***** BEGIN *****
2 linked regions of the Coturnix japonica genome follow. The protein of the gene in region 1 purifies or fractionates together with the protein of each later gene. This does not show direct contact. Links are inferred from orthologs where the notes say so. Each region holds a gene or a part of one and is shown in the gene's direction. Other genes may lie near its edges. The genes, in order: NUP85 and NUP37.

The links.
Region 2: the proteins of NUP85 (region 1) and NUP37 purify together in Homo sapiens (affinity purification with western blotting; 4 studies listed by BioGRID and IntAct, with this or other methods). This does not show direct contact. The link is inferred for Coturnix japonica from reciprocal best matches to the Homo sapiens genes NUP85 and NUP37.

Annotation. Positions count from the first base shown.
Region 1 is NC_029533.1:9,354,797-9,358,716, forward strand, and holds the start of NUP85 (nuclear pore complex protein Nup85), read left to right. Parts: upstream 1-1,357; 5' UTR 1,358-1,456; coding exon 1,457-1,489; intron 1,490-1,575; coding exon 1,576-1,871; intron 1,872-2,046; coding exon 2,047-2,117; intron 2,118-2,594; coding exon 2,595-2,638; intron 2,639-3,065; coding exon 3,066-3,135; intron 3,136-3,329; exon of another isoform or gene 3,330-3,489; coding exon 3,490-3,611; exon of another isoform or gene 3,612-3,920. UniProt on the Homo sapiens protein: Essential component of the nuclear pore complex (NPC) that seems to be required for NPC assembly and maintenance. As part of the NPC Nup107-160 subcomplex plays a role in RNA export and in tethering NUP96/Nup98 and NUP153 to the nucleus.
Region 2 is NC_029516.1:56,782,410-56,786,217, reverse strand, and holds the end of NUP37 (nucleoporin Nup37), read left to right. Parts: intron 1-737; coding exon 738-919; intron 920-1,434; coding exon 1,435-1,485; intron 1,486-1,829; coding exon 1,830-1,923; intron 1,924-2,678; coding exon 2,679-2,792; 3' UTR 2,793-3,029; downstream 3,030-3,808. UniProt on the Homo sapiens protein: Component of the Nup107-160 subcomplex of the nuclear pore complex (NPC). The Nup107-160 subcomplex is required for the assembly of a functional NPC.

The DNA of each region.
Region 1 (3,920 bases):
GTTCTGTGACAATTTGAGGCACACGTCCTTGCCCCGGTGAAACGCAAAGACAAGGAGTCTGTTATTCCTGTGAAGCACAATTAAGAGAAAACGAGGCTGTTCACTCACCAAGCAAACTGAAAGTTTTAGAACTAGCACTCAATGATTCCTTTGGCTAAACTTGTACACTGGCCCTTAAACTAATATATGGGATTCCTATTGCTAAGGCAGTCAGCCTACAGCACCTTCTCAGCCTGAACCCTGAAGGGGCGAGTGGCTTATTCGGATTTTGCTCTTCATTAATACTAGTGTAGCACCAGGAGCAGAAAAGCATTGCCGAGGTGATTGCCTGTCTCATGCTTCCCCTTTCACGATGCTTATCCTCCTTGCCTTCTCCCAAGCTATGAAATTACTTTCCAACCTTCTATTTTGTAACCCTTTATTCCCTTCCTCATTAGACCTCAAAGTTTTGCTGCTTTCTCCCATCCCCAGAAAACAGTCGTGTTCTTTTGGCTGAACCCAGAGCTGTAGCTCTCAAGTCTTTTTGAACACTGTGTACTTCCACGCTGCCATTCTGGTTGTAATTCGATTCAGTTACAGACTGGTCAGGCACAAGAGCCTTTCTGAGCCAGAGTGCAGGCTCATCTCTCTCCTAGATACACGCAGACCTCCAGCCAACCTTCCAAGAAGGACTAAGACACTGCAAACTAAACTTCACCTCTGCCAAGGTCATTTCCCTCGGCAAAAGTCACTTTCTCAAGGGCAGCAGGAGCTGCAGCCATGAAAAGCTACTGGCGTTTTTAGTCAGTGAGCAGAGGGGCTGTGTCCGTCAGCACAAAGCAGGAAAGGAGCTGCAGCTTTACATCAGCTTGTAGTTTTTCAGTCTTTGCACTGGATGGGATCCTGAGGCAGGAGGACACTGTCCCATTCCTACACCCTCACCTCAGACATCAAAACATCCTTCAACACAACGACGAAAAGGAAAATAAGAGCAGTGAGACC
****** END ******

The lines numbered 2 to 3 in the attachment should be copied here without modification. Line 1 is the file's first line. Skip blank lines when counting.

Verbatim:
The links.
Region 2: the proteins of NUP85 (region 1) and NUP37 purify together in Homo sapiens (affinity purification with western blotting; 4 studies listed by BioGRID and IntAct, with this or other methods). This does not show direct contact. The link is inferred for Coturnix japonica from reciprocal best matches to the Homo sapiens genes NUP85 and NUP37.